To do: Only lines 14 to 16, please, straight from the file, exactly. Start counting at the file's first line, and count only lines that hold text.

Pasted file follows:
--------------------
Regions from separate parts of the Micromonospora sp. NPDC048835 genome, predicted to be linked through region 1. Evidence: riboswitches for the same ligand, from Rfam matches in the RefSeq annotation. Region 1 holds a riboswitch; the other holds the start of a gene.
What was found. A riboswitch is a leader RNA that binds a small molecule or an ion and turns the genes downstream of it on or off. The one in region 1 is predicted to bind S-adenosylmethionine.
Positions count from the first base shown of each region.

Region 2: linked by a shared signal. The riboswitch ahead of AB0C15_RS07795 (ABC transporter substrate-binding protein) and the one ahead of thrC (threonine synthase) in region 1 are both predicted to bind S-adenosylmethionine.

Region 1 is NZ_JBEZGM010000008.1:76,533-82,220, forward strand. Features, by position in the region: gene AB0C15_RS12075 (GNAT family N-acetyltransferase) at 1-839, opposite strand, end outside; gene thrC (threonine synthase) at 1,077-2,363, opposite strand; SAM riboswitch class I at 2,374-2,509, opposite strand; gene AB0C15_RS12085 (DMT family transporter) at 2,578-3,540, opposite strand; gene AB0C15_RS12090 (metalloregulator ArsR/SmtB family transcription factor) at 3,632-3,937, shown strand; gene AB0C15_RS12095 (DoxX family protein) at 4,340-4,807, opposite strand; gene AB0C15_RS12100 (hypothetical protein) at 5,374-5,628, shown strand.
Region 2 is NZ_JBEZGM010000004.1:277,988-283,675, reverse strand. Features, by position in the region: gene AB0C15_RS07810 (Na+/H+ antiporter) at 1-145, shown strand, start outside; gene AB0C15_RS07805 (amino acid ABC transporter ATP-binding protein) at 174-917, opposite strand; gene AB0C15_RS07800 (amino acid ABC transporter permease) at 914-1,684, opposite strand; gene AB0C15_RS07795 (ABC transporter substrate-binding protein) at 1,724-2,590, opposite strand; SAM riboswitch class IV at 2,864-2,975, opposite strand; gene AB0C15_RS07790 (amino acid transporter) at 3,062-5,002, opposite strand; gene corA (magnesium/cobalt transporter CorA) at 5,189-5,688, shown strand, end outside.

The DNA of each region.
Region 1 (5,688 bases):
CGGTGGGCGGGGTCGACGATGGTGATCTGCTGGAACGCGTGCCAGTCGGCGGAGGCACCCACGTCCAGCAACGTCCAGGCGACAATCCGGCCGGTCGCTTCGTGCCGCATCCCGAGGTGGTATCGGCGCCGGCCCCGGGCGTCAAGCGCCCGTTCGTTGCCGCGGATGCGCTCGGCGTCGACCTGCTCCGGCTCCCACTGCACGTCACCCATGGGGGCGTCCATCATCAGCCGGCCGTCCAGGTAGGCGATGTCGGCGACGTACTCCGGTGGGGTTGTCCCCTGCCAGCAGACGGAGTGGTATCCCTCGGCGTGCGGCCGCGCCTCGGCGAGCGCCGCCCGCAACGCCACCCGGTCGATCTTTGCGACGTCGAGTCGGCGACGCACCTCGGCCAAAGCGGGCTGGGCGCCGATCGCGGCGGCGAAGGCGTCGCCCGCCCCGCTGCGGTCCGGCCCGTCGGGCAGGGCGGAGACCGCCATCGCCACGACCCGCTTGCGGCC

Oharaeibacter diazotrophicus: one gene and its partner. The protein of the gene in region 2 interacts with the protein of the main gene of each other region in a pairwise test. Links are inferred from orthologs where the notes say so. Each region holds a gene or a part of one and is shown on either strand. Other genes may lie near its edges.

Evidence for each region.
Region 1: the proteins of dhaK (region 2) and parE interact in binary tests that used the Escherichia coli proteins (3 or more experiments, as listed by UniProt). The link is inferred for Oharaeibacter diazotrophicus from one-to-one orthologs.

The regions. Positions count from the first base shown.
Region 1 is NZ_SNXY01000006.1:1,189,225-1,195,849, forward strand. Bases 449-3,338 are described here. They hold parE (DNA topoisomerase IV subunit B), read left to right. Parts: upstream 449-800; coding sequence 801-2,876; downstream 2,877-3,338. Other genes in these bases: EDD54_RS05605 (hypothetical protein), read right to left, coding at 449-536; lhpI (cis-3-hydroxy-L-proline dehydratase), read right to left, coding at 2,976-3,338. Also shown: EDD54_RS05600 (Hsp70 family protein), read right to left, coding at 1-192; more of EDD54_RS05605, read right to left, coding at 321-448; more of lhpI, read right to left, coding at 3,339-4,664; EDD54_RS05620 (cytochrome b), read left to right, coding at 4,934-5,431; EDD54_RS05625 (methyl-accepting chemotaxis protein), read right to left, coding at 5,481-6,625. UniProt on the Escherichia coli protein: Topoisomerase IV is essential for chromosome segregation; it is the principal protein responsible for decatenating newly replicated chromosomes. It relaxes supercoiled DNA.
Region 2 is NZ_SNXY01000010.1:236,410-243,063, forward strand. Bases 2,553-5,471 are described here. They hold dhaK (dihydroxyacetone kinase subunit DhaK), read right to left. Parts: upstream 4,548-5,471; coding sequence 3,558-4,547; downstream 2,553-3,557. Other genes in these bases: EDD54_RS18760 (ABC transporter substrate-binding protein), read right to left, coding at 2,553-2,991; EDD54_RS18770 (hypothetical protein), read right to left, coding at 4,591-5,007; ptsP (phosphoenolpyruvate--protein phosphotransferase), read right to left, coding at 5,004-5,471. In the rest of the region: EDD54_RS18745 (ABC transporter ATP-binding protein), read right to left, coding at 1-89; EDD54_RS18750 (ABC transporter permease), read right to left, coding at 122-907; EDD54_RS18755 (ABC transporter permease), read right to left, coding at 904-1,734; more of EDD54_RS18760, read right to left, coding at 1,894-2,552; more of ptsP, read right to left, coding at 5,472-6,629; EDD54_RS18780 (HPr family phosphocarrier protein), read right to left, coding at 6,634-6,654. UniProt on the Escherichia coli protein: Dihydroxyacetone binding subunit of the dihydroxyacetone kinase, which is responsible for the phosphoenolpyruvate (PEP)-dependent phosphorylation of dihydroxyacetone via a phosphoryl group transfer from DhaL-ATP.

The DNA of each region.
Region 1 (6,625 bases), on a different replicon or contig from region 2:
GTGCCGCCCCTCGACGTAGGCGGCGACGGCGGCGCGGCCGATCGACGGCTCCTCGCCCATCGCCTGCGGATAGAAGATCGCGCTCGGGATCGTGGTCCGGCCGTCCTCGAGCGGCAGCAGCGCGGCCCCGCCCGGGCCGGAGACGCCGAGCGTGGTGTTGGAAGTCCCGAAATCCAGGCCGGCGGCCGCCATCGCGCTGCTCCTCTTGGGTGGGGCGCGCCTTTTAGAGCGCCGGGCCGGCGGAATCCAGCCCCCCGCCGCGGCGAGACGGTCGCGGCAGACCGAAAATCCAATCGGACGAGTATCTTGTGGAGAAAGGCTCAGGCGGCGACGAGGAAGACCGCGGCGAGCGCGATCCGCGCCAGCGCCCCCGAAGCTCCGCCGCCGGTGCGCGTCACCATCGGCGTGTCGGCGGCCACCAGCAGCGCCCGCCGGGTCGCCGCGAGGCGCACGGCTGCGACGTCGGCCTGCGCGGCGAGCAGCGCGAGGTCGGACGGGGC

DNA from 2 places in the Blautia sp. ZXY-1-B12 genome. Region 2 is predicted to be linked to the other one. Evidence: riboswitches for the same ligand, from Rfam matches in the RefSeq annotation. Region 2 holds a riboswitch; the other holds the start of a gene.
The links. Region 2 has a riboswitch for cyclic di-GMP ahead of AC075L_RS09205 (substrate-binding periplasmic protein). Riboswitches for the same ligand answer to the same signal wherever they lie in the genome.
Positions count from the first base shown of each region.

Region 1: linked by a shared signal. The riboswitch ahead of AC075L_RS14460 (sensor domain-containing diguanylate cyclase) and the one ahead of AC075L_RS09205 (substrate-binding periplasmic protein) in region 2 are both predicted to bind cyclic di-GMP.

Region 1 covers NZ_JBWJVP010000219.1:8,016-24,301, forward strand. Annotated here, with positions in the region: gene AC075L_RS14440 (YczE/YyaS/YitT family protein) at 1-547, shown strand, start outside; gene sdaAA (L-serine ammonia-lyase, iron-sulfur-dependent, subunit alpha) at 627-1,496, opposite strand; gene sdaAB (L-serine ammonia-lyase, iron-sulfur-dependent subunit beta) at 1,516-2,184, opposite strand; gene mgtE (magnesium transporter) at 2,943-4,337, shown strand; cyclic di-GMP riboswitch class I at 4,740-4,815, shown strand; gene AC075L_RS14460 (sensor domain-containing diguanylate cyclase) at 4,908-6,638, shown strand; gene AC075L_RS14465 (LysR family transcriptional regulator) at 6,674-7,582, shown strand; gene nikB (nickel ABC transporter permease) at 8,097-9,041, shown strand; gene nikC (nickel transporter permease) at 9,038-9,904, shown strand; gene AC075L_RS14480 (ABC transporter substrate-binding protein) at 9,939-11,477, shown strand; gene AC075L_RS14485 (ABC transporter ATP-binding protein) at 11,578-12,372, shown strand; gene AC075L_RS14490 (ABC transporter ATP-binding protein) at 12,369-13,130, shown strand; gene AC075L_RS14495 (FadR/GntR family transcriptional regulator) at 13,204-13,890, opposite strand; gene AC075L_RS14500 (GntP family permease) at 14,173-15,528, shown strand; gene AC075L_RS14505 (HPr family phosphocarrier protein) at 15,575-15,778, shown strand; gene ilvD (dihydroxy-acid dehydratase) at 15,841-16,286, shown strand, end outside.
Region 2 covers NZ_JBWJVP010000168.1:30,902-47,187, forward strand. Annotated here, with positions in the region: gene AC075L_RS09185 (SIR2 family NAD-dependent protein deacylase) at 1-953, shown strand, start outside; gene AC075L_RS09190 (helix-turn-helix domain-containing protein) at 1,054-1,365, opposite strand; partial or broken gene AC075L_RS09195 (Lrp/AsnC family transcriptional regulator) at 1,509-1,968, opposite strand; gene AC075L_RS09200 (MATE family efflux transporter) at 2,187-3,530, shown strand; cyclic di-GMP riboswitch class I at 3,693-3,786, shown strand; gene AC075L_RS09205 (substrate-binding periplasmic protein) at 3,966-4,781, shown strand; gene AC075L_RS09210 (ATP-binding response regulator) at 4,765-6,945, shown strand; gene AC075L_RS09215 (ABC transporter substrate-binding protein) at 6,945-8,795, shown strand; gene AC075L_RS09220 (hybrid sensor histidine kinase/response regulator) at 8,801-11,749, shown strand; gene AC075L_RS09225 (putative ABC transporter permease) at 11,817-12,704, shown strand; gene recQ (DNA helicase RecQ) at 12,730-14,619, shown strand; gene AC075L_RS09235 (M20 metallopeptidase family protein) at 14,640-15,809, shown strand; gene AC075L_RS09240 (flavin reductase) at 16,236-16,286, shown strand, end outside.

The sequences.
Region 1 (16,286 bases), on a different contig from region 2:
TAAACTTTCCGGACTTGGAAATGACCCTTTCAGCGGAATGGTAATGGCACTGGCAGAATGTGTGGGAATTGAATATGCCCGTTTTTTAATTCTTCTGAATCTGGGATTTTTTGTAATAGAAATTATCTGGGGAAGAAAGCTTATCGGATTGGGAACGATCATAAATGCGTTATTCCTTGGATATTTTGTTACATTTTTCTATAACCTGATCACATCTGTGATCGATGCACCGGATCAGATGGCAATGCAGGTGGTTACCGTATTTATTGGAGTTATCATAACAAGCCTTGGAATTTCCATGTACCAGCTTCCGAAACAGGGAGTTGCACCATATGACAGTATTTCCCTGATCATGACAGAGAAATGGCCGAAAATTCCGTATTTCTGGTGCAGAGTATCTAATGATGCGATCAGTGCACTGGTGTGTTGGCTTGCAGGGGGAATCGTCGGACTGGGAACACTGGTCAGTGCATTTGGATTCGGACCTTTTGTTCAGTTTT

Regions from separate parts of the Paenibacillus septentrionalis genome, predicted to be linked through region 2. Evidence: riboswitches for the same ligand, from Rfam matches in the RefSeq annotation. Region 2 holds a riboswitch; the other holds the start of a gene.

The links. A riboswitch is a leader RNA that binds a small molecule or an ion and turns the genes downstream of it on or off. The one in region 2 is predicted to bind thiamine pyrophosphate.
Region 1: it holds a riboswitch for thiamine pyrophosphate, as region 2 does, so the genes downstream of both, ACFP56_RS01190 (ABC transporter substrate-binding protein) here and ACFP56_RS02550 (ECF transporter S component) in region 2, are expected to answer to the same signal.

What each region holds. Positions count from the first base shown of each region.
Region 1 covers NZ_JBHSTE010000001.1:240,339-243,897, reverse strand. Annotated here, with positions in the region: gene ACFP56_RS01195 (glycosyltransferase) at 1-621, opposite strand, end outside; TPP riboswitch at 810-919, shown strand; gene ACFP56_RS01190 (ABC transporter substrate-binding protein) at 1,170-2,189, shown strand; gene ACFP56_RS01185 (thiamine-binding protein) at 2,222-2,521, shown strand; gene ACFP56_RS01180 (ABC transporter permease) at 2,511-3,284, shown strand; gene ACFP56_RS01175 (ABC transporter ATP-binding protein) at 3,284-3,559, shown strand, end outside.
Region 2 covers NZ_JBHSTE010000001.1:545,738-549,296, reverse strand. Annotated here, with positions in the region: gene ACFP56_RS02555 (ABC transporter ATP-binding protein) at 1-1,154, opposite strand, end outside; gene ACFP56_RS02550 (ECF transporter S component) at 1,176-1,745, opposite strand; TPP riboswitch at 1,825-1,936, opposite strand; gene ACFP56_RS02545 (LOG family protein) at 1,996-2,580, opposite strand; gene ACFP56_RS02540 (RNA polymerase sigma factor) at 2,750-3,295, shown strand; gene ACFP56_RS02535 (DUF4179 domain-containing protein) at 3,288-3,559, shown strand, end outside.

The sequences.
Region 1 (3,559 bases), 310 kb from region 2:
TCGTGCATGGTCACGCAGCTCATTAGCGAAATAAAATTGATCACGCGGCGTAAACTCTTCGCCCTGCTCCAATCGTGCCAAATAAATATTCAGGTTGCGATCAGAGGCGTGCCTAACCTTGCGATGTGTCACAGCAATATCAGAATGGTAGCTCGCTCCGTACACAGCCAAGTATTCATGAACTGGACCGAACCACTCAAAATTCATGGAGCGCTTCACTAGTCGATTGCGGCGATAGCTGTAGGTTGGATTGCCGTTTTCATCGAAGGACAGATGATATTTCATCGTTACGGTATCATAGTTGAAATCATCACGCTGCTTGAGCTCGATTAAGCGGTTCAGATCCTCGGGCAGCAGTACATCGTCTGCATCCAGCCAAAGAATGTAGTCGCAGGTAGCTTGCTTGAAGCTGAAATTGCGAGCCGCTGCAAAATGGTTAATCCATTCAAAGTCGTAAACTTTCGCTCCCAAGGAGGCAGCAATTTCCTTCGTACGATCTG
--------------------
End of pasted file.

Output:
Region 1 is NZ_SNXY01000006.1:1,189,225-1,195,849, forward strand. Bases 449-3,338 are described here. They hold parE (DNA topoisomerase IV subunit B), read left to right. Parts: upstream 449-800; coding sequence 801-2,876; downstream 2,877-3,338. Other genes in these bases: EDD54_RS05605 (hypothetical protein), read right to left, coding at 449-536; lhpI (cis-3-hydroxy-L-proline dehydratase), read right to left, coding at 2,976-3,338. Also shown: EDD54_RS05600 (Hsp70 family protein), read right to left, coding at 1-192; more of EDD54_RS05605, read right to left, coding at 321-448; more of lhpI, read right to left, coding at 3,339-4,664; EDD54_RS05620 (cytochrome b), read left to right, coding at 4,934-5,431; EDD54_RS05625 (methyl-accepting chemotaxis protein), read right to left, coding at 5,481-6,625. UniProt on the Escherichia coli protein: Topoisomerase IV is essential for chromosome segregation; it is the principal protein responsible for decatenating newly replicated chromosomes. It relaxes supercoiled DNA.
Region 2 is NZ_SNXY01000010.1:236,410-243,063, forward strand. Bases 2,553-5,471 are described here. They hold dhaK (dihydroxyacetone kinase subunit DhaK), read right to left. Parts: upstream 4,548-5,471; coding sequence 3,558-4,547; downstream 2,553-3,557. Other genes in these bases: EDD54_RS18760 (ABC transporter substrate-binding protein), read right to left, coding at 2,553-2,991; EDD54_RS18770 (hypothetical protein), read right to left, coding at 4,591-5,007; ptsP (phosphoenolpyruvate--protein phosphotransferase), read right to left, coding at 5,004-5,471. In the rest of the region: EDD54_RS18745 (ABC transporter ATP-binding protein), read right to left, coding at 1-89; EDD54_RS18750 (ABC transporter permease), read right to left, coding at 122-907; EDD54_RS18755 (ABC transporter permease), read right to left, coding at 904-1,734; more of EDD54_RS18760, read right to left, coding at 1,894-2,552; more of ptsP, read right to left, coding at 5,472-6,629; EDD54_RS18780 (HPr family phosphocarrier protein), read right to left, coding at 6,634-6,654. UniProt on the Escherichia coli protein: Dihydroxyacetone binding subunit of the dihydroxyacetone kinase, which is responsible for the phosphoenolpyruvate (PEP)-dependent phosphorylation of dihydroxyacetone via a phosphoryl group transfer from DhaL-ATP.

The DNA of each region.